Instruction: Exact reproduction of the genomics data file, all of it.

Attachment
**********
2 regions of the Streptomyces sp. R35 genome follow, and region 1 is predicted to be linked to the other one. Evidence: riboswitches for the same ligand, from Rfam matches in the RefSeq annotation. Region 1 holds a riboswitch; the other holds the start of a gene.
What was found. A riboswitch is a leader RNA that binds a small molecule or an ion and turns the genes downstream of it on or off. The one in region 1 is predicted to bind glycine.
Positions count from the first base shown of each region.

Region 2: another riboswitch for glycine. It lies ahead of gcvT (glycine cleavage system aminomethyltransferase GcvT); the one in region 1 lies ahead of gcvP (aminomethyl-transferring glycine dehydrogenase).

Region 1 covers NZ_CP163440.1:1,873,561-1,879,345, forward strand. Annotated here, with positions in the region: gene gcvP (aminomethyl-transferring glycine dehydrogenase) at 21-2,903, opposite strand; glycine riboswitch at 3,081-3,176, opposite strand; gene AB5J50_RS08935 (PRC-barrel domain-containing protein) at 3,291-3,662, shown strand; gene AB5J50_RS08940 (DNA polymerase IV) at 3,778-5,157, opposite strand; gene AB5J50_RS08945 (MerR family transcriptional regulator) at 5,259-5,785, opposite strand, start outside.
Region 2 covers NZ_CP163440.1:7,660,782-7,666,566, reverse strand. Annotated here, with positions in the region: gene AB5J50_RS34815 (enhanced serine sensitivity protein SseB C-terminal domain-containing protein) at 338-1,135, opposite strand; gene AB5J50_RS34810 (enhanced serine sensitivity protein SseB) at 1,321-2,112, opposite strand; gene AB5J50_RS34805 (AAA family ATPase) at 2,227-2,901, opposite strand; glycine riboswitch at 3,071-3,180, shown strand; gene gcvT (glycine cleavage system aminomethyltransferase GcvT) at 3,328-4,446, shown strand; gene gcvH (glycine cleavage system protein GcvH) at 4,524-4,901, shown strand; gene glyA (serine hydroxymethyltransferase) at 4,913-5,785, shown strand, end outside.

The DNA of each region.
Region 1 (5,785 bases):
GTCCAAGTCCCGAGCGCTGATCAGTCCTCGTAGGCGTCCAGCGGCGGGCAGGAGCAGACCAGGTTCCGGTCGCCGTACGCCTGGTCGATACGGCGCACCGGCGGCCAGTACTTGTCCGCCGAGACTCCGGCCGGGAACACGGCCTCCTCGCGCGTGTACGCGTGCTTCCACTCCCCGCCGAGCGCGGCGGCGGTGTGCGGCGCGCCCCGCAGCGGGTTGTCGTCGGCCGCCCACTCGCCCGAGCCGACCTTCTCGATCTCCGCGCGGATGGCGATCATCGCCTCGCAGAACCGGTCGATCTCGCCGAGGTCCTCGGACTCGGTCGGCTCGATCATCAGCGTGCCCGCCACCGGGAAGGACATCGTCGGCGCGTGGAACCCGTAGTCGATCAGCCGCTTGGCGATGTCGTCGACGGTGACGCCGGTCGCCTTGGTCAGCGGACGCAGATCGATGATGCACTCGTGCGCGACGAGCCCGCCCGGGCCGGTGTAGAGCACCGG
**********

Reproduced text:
2 regions of the Streptomyces sp. R35 genome follow, and region 1 is predicted to be linked to the other one. Evidence: riboswitches for the same ligand, from Rfam matches in the RefSeq annotation. Region 1 holds a riboswitch; the other holds the start of a gene.
What was found. A riboswitch is a leader RNA that binds a small molecule or an ion and turns the genes downstream of it on or off. The one in region 1 is predicted to bind glycine.
Positions count from the first base shown of each region.

Region 2: another riboswitch for glycine. It lies ahead of gcvT (glycine cleavage system aminomethyltransferase GcvT); the one in region 1 lies ahead of gcvP (aminomethyl-transferring glycine dehydrogenase).

Region 1 covers NZ_CP163440.1:1,873,561-1,879,345, forward strand. Annotated here, with positions in the region: gene gcvP (aminomethyl-transferring glycine dehydrogenase) at 21-2,903, opposite strand; glycine riboswitch at 3,081-3,176, opposite strand; gene AB5J50_RS08935 (PRC-barrel domain-containing protein) at 3,291-3,662, shown strand; gene AB5J50_RS08940 (DNA polymerase IV) at 3,778-5,157, opposite strand; gene AB5J50_RS08945 (MerR family transcriptional regulator) at 5,259-5,785, opposite strand, start outside.
Region 2 covers NZ_CP163440.1:7,660,782-7,666,566, reverse strand. Annotated here, with positions in the region: gene AB5J50_RS34815 (enhanced serine sensitivity protein SseB C-terminal domain-containing protein) at 338-1,135, opposite strand; gene AB5J50_RS34810 (enhanced serine sensitivity protein SseB) at 1,321-2,112, opposite strand; gene AB5J50_RS34805 (AAA family ATPase) at 2,227-2,901, opposite strand; glycine riboswitch at 3,071-3,180, shown strand; gene gcvT (glycine cleavage system aminomethyltransferase GcvT) at 3,328-4,446, shown strand; gene gcvH (glycine cleavage system protein GcvH) at 4,524-4,901, shown strand; gene glyA (serine hydroxymethyltransferase) at 4,913-5,785, shown strand, end outside.

The DNA of each region.
Region 1 (5,785 bases):
GTCCAAGTCCCGAGCGCTGATCAGTCCTCGTAGGCGTCCAGCGGCGGGCAGGAGCAGACCAGGTTCCGGTCGCCGTACGCCTGGTCGATACGGCGCACCGGCGGCCAGTACTTGTCCGCCGAGACTCCGGCCGGGAACACGGCCTCCTCGCGCGTGTACGCGTGCTTCCACTCCCCGCCGAGCGCGGCGGCGGTGTGCGGCGCGCCCCGCAGCGGGTTGTCGTCGGCCGCCCACTCGCCCGAGCCGACCTTCTCGATCTCCGCGCGGATGGCGATCATCGCCTCGCAGAACCGGTCGATCTCGCCGAGGTCCTCGGACTCGGTCGGCTCGATCATCAGCGTGCCCGCCACCGGGAAGGACATCGTCGGCGCGTGGAACCCGTAGTCGATCAGCCGCTTGGCGATGTCGTCGACGGTGACGCCGGTCGCCTTGGTCAGCGGACGCAGATCGATGATGCACTCGTGCGCGACGAGCCCGCCCGGGCCGGTGTAGAGCACCGG